Use Stress to Reach Perfection

James, a bond-servant of God and of the Lord Jesus Christ, To the twelve tribes who are dispersed abroad: Greetings. Consider it all joy, my brethren, when you encounter various trials, knowing that the testing of your faith produces endurance. And let endurance have its perfect result, so that you may be perfect and complete, lacking in nothing. James 1:1-4 NASB

James is considered by most scholars to be the first letter written in the New Testament. James, the brother of Jesus, is writing to the Christian Jews that have been forced out of Israel and scattered throughout the Roman empire due to persecution. They have gone through great hardships and James is attempting to encourage them.

James does not identify himself as the brother of Jesus. Rather, he is a servant to Jesus whom he refers to as Lord and Christ. This is remarkable when we consider that in the gospels he isn’t counted as one of the followers or believers in Jesus. It’s not until after the Resurrection that Jesus reveals himself to James. James then becomes a leader of the new Jewish sect that would expand to the rest of mankind.

Had the circumstances of life been easy for the first believers the message of the Christian faith would have never been expanded to the rest of the world. God uses pressure, in this case persecution to cause growth and maturity for the individual believer and the Church as a whole.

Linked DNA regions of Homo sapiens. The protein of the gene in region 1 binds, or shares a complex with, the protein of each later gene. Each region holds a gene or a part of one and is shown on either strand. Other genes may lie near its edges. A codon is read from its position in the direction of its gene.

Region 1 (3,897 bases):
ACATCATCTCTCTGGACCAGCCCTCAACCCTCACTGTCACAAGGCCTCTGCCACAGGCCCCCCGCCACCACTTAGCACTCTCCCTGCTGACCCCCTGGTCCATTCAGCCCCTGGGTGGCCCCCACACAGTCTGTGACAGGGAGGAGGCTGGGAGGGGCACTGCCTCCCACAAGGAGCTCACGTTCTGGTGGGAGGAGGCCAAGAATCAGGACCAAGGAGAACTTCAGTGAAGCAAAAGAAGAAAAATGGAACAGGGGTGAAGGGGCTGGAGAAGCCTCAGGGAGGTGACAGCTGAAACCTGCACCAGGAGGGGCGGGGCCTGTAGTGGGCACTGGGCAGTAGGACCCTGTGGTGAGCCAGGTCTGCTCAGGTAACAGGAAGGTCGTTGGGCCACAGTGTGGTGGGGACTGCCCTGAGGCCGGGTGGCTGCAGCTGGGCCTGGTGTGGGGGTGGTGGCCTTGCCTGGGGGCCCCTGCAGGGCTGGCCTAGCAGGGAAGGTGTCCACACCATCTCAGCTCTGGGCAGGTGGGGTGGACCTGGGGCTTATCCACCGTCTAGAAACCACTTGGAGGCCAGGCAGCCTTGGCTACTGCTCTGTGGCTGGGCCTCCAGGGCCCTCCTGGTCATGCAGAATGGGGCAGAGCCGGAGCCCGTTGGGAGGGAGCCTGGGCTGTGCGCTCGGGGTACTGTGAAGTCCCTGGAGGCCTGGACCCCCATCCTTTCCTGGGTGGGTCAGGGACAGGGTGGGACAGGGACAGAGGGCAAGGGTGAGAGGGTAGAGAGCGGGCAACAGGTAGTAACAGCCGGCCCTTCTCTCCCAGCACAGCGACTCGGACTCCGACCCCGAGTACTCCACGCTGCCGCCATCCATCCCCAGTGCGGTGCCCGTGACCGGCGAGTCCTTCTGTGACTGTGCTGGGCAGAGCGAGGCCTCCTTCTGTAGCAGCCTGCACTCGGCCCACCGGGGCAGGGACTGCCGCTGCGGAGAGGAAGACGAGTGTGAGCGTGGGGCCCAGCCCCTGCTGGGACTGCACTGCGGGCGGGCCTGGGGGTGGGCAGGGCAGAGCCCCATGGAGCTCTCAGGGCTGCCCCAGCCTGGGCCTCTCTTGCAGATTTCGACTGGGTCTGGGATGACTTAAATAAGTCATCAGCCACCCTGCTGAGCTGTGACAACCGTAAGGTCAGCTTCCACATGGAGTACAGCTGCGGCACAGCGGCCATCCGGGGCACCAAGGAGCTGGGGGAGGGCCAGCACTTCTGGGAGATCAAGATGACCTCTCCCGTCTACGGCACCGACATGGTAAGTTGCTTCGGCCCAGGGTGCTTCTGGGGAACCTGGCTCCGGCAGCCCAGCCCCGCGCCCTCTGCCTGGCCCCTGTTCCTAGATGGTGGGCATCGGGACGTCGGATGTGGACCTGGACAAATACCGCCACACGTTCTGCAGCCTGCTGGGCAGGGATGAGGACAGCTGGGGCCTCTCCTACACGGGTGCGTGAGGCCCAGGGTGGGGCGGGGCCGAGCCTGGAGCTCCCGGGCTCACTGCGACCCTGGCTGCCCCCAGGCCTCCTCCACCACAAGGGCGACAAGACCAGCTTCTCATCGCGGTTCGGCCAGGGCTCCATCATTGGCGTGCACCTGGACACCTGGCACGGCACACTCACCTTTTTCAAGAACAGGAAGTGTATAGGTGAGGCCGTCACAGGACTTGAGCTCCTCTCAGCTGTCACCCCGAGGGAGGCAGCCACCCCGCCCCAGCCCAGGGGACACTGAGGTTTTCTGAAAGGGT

Most of us do not celebrate hardships. Most of us complain to God and ask why we are going through hardships and ask for deliverance. We run away from difficulties rather than see the difficulty is meant for our maturity. But, spiritual, physical, mental and emotional maturity can only come through the hard challenges that face us in life. Sometimes it’s not possible to see the good in the present stresses, but often we see them once we look back at them.

As a former athlete I knew that I could not be a great athlete without putting stress on my body. In order to win the race I had to have endurance, strength, power and flexibility. All these require time, hard work and pain to reach full maturity. I ran the 400 meter race (in the late 60’s it was the 440 yard dash). This race is considered a long sprint. I could be the fastest guy on the track and loose the race because I didn’t have the endurance to hold the speed to the end of the race. I also needed enough flexibility not to pull a hamstring or calf. Endurance required hours of training. Strength required placing stress on the muscles (you have to tear small fibers of muscle to build muscle). Speed required going all out for short burst and total exhaustion. Workouts were hard and often left me with sore muscles that required ice and added warm-up time to complete the next workout. But the pain and hard work was worth the effort. Without the stress I’d never have become a mature athlete.

We can sit on the couch and watch the great gymnast, marathon runner, football or basketball player, or golfer (my present goal) and wish we could be like them, or we can get off the couch and begin to discipline ourselves to be a more mature version of our self in the area we wish. Wishing it isn’t enough to get us there.

As a personal fitness trainer I want to help you become what you have always desired to be. My desire is to help you become a more perfect you. I can instruct, motivate and direct you in the right direction but to get there you have to take the first step.